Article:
Tim Duncan Chris Bosh June 2014

In Game 3, the Miami Heat returned home with hopes of locking down the home-court advantage they gained from the Spurs when they won Game 2 in San Antonio.

The Spurs had other plans.

San Antonio came out of the gate in Game 3 and put on one of the greatest shooting performances in NBA Finals history. Right away, Kawhi Leonard set the tone for the Spurs. Leonard drained everything early, collecting seven points in the opening four minutes.

LeBron seemed to be the only Miami player playing with any urgency as he scored 12 straight points for the Heat in the opening period. Leonard ensured that any run sparked by James would not only be matched, but bettered.

Kawhi finished the quarter with 16 points to LeBron’s 14, and when Manu Ginobili rattled home a deep 3 to beat the buzzer at the end of the quarter, the Spurs had 41-25 lead. San Antonio finished the quarter 11-13 from the field and continued their hot streak into the second period.

The Spurs hit their first eight shots of the second quarter and were shooting an absolutely ridiculous 90.5 percent from the field in the middle of the second quarter. San Antonio used their grinding defensive efficiency and virtuoso shot making to grow their lead to 71-50 at the half.

In the third quarter, the Heat used a 10-0 run to cut the lead to seven with two minutes to play in the period. Marco Belinelli put an end to that run with a 3 that brought the Spurs lead back to double-digits.

In the final period, Ray Allen hit a 3 to cut the Spurs lead to 90-80 with 8:53 to play, but that was close as the Heat would ever get from that point on.

The Spurs passed and shot the Heat to death, led by Kawhi Leonard and his career high 29 points as they closed out the 111-92 Game 3 win. San Antonio finished the game shooting an NBA Finals record 76 percent from the field.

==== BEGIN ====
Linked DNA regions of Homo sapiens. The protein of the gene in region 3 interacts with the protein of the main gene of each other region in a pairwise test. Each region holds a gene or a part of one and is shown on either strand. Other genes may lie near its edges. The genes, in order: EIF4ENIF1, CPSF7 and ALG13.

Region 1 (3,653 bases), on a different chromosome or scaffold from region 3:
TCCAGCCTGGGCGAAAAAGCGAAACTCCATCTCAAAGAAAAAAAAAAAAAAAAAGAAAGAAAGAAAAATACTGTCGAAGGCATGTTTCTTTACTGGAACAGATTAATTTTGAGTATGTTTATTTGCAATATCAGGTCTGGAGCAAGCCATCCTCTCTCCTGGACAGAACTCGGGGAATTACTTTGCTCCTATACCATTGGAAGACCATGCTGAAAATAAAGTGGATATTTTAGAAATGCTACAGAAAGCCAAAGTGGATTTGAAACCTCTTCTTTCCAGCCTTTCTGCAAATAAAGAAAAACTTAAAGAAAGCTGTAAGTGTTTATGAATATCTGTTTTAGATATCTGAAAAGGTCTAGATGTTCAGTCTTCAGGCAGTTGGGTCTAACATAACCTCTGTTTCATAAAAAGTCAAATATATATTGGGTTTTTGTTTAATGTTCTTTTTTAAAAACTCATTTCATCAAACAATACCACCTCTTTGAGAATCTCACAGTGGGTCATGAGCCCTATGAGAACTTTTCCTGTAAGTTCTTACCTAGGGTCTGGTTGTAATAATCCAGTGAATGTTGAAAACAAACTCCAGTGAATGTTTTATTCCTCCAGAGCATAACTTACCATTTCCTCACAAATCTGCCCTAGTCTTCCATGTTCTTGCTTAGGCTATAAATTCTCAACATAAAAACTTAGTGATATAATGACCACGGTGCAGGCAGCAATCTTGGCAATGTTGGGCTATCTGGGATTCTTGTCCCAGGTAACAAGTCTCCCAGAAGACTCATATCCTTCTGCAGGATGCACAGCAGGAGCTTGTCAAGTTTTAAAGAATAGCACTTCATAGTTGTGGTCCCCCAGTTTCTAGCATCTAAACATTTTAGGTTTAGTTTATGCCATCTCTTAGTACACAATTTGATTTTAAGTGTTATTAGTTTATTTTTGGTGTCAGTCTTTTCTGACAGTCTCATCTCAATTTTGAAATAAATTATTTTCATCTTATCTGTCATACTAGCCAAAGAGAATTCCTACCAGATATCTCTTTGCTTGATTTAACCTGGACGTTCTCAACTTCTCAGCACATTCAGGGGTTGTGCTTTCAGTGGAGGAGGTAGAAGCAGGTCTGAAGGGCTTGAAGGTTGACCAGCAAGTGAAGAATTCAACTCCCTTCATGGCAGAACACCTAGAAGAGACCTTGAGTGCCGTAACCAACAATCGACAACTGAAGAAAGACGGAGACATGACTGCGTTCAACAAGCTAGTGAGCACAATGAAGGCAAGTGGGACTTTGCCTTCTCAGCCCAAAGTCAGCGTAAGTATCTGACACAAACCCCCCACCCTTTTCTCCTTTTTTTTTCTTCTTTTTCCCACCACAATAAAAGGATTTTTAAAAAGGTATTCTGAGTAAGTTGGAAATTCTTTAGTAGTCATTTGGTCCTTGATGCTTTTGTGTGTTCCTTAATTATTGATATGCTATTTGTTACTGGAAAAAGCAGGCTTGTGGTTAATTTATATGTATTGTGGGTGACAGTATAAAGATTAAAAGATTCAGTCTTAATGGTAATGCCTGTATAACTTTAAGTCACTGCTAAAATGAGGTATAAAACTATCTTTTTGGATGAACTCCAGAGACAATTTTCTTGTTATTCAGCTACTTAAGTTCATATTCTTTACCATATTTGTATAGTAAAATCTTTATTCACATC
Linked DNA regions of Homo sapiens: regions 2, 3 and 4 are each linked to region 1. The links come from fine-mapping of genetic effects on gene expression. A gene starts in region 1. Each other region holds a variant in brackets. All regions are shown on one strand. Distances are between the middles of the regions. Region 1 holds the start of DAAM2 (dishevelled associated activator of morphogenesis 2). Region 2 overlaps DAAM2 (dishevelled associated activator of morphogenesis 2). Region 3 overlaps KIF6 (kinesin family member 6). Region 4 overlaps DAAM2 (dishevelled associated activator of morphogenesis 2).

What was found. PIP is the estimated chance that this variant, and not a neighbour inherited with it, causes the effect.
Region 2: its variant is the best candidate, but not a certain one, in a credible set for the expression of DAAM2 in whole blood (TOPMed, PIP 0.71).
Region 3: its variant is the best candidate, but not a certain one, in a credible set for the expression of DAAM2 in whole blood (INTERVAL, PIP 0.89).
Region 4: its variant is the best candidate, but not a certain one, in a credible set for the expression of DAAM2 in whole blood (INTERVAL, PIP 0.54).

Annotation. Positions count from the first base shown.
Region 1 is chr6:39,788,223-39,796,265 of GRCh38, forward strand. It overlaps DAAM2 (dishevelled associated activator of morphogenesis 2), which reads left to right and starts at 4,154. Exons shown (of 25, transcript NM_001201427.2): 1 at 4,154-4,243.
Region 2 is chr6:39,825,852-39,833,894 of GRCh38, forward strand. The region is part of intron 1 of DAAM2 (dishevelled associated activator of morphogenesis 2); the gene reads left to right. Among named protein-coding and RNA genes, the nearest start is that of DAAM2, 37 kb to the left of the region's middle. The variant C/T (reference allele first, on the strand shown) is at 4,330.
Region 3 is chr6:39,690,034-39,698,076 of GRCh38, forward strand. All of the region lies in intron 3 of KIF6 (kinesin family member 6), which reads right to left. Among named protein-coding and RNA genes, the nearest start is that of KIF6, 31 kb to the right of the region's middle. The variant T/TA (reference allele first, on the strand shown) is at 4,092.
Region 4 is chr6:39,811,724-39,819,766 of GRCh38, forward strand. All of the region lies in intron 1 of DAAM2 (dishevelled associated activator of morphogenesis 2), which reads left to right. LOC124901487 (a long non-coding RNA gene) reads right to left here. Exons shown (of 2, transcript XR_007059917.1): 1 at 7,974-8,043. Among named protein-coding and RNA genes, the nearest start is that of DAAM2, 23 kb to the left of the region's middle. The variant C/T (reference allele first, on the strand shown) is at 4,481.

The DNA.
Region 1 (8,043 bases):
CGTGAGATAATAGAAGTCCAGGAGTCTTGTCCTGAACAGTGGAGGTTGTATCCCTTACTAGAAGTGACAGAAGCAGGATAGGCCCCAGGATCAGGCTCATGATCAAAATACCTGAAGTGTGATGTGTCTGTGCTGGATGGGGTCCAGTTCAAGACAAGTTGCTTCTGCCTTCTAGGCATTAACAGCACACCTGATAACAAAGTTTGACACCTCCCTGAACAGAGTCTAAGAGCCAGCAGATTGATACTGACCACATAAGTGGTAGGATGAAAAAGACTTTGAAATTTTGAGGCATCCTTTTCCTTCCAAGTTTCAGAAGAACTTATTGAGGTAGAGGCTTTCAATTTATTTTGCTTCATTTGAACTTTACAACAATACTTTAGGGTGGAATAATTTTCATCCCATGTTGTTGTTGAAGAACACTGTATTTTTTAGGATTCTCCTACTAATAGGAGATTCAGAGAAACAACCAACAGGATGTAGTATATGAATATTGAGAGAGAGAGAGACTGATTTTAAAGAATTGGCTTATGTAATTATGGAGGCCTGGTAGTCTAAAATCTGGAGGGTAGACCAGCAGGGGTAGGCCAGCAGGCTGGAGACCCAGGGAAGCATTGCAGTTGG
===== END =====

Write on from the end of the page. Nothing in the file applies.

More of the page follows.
The Heat had no answer on offense as James only scored eight points after putting in 14 in the first quarter. Chris Bosh was virtually ignored on offense.

And then there was Mario Chalmers, who continued to hinder more than help. In the last 30 years, Chalmers is the only starter to play 50 minutes or more in the Finals and score 10 points or fewer and shoot 25 percent or less from the field.

One adjustment that paid immediate dividends for the Spurs was the insertion of Boris Diaw to the starting lineup. Diaw is a threat to shoot it from deep, and his passing ability opens up a lot of options for the Spurs offense. His ability to defend LeBron in the lane can’t be overlooked either.

The Heat had a tall task ahead of them going into Game 4.


manu ginobili game 4 june 2014

Lucky for the Heat.

Early on in Game 4, San Antonio seemed to stagnate on offense early. The Spurs were not making the quick decisions with the ball that they did in Game 2. San Antonio resorted to dribble drives and one-on-one playmaking rather than finding the open man.

Bosh led the Heat early as Miami seemed intent to feed the big man after he had few opportunities on offense in Game 3. Bosh had as many shots in the first 7:30 of Game 4 as he did in all of Game 3.

The Spurs settled into their offense midway through the opening period and moved the ball well on their possessions. Parker, Mills and Green combined for 17 points and seven different Spurs players recorded a point in the first quarter as San Antonio again jumped out to an early lead at 26-17.